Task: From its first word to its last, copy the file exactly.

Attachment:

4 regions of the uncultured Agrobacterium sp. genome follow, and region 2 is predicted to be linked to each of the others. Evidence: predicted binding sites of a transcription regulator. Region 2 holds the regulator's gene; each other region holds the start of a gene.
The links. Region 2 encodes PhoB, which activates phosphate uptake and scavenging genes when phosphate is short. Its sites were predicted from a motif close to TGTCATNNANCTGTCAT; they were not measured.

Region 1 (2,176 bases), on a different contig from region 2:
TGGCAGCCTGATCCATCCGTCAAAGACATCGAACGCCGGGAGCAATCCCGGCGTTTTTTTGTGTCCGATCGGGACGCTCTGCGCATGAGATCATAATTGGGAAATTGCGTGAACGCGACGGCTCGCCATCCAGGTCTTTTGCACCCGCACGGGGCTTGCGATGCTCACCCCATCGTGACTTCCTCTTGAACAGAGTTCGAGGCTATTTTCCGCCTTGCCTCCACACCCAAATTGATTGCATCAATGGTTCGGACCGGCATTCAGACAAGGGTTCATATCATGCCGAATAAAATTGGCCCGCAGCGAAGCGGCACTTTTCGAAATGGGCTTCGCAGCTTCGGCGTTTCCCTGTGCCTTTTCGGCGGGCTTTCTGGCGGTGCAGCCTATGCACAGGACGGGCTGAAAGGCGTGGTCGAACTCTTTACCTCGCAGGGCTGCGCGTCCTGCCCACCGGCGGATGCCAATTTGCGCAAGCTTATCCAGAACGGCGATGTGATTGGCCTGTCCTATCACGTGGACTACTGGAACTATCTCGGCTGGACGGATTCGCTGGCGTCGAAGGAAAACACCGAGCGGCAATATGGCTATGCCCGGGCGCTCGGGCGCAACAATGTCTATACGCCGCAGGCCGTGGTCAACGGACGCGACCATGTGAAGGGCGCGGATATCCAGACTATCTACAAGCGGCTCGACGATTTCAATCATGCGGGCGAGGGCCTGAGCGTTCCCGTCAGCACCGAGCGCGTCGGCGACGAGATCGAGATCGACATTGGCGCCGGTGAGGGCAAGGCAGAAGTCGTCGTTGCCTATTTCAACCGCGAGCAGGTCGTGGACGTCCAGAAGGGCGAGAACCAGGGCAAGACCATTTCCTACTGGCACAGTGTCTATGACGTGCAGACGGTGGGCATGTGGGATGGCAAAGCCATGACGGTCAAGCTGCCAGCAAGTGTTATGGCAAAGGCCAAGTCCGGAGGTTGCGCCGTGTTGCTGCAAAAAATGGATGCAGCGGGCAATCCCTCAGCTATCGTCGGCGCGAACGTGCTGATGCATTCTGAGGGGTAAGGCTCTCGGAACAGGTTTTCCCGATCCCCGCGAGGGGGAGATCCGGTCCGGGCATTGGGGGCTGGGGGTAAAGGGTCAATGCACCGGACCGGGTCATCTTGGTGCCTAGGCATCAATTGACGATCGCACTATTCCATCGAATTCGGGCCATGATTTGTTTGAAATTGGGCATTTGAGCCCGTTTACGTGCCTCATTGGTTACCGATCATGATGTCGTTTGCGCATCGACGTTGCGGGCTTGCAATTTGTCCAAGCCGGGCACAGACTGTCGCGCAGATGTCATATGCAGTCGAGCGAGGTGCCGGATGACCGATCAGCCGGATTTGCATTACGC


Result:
4 regions of the uncultured Agrobacterium sp. genome follow, and region 2 is predicted to be linked to each of the others. Evidence: predicted binding sites of a transcription regulator. Region 2 holds the regulator's gene; each other region holds the start of a gene.
The links. Region 2 encodes PhoB, which activates phosphate uptake and scavenging genes when phosphate is short. Its sites were predicted from a motif close to TGTCATNNANCTGTCAT; they were not measured.

Region 1 (2,176 bases), on a different contig from region 2:
TGGCAGCCTGATCCATCCGTCAAAGACATCGAACGCCGGGAGCAATCCCGGCGTTTTTTTGTGTCCGATCGGGACGCTCTGCGCATGAGATCATAATTGGGAAATTGCGTGAACGCGACGGCTCGCCATCCAGGTCTTTTGCACCCGCACGGGGCTTGCGATGCTCACCCCATCGTGACTTCCTCTTGAACAGAGTTCGAGGCTATTTTCCGCCTTGCCTCCACACCCAAATTGATTGCATCAATGGTTCGGACCGGCATTCAGACAAGGGTTCATATCATGCCGAATAAAATTGGCCCGCAGCGAAGCGGCACTTTTCGAAATGGGCTTCGCAGCTTCGGCGTTTCCCTGTGCCTTTTCGGCGGGCTTTCTGGCGGTGCAGCCTATGCACAGGACGGGCTGAAAGGCGTGGTCGAACTCTTTACCTCGCAGGGCTGCGCGTCCTGCCCACCGGCGGATGCCAATTTGCGCAAGCTTATCCAGAACGGCGATGTGATTGGCCTGTCCTATCACGTGGACTACTGGAACTATCTCGGCTGGACGGATTCGCTGGCGTCGAAGGAAAACACCGAGCGGCAATATGGCTATGCCCGGGCGCTCGGGCGCAACAATGTCTATACGCCGCAGGCCGTGGTCAACGGACGCGACCATGTGAAGGGCGCGGATATCCAGACTATCTACAAGCGGCTCGACGATTTCAATCATGCGGGCGAGGGCCTGAGCGTTCCCGTCAGCACCGAGCGCGTCGGCGACGAGATCGAGATCGACATTGGCGCCGGTGAGGGCAAGGCAGAAGTCGTCGTTGCCTATTTCAACCGCGAGCAGGTCGTGGACGTCCAGAAGGGCGAGAACCAGGGCAAGACCATTTCCTACTGGCACAGTGTCTATGACGTGCAGACGGTGGGCATGTGGGATGGCAAAGCCATGACGGTCAAGCTGCCAGCAAGTGTTATGGCAAAGGCCAAGTCCGGAGGTTGCGCCGTGTTGCTGCAAAAAATGGATGCAGCGGGCAATCCCTCAGCTATCGTCGGCGCGAACGTGCTGATGCATTCTGAGGGGTAAGGCTCTCGGAACAGGTTTTCCCGATCCCCGCGAGGGGGAGATCCGGTCCGGGCATTGGGGGCTGGGGGTAAAGGGTCAATGCACCGGACCGGGTCATCTTGGTGCCTAGGCATCAATTGACGATCGCACTATTCCATCGAATTCGGGCCATGATTTGTTTGAAATTGGGCATTTGAGCCCGTTTACGTGCCTCATTGGTTACCGATCATGATGTCGTTTGCGCATCGACGTTGCGGGCTTGCAATTTGTCCAAGCCGGGCACAGACTGTCGCGCAGATGTCATATGCAGTCGAGCGAGGTGCCGGATGACCGATCAGCCGGATTTGCATTACGC